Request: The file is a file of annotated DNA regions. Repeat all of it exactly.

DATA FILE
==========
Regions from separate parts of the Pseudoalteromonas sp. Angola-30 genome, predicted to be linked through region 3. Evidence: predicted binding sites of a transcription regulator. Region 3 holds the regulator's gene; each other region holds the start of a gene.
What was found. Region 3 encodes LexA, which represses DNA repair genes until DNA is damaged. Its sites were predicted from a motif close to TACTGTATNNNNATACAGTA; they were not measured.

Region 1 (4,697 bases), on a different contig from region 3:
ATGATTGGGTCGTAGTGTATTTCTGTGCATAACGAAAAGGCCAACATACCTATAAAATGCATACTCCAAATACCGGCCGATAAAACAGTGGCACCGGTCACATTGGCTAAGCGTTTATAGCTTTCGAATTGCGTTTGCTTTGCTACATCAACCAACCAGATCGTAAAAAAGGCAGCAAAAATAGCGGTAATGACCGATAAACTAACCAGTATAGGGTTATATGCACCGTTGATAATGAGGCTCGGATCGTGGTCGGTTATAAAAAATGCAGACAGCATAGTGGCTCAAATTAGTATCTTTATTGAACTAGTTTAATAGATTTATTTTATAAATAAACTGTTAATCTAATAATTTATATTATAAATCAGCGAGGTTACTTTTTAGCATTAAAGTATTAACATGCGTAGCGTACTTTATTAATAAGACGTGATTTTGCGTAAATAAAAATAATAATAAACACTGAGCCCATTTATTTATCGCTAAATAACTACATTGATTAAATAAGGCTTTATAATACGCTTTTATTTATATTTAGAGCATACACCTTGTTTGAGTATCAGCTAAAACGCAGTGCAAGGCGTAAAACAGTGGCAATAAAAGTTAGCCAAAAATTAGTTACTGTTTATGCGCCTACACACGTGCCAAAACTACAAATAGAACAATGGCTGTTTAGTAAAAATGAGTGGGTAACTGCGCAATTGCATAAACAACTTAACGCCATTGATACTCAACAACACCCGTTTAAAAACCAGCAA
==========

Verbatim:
Regions from separate parts of the Pseudoalteromonas sp. Angola-30 genome, predicted to be linked through region 3. Evidence: predicted binding sites of a transcription regulator. Region 3 holds the regulator's gene; each other region holds the start of a gene.
What was found. Region 3 encodes LexA, which represses DNA repair genes until DNA is damaged. Its sites were predicted from a motif close to TACTGTATNNNNATACAGTA; they were not measured.

Region 1 (4,697 bases), on a different contig from region 3:
ATGATTGGGTCGTAGTGTATTTCTGTGCATAACGAAAAGGCCAACATACCTATAAAATGCATACTCCAAATACCGGCCGATAAAACAGTGGCACCGGTCACATTGGCTAAGCGTTTATAGCTTTCGAATTGCGTTTGCTTTGCTACATCAACCAACCAGATCGTAAAAAAGGCAGCAAAAATAGCGGTAATGACCGATAAACTAACCAGTATAGGGTTATATGCACCGTTGATAATGAGGCTCGGATCGTGGTCGGTTATAAAAAATGCAGACAGCATAGTGGCTCAAATTAGTATCTTTATTGAACTAGTTTAATAGATTTATTTTATAAATAAACTGTTAATCTAATAATTTATATTATAAATCAGCGAGGTTACTTTTTAGCATTAAAGTATTAACATGCGTAGCGTACTTTATTAATAAGACGTGATTTTGCGTAAATAAAAATAATAATAAACACTGAGCCCATTTATTTATCGCTAAATAACTACATTGATTAAATAAGGCTTTATAATACGCTTTTATTTATATTTAGAGCATACACCTTGTTTGAGTATCAGCTAAAACGCAGTGCAAGGCGTAAAACAGTGGCAATAAAAGTTAGCCAAAAATTAGTTACTGTTTATGCGCCTACACACGTGCCAAAACTACAAATAGAACAATGGCTGTTTAGTAAAAATGAGTGGGTAACTGCGCAATTGCATAAACAACTTAACGCCATTGATACTCAACAACACCCGTTTAAAAACCAGCAA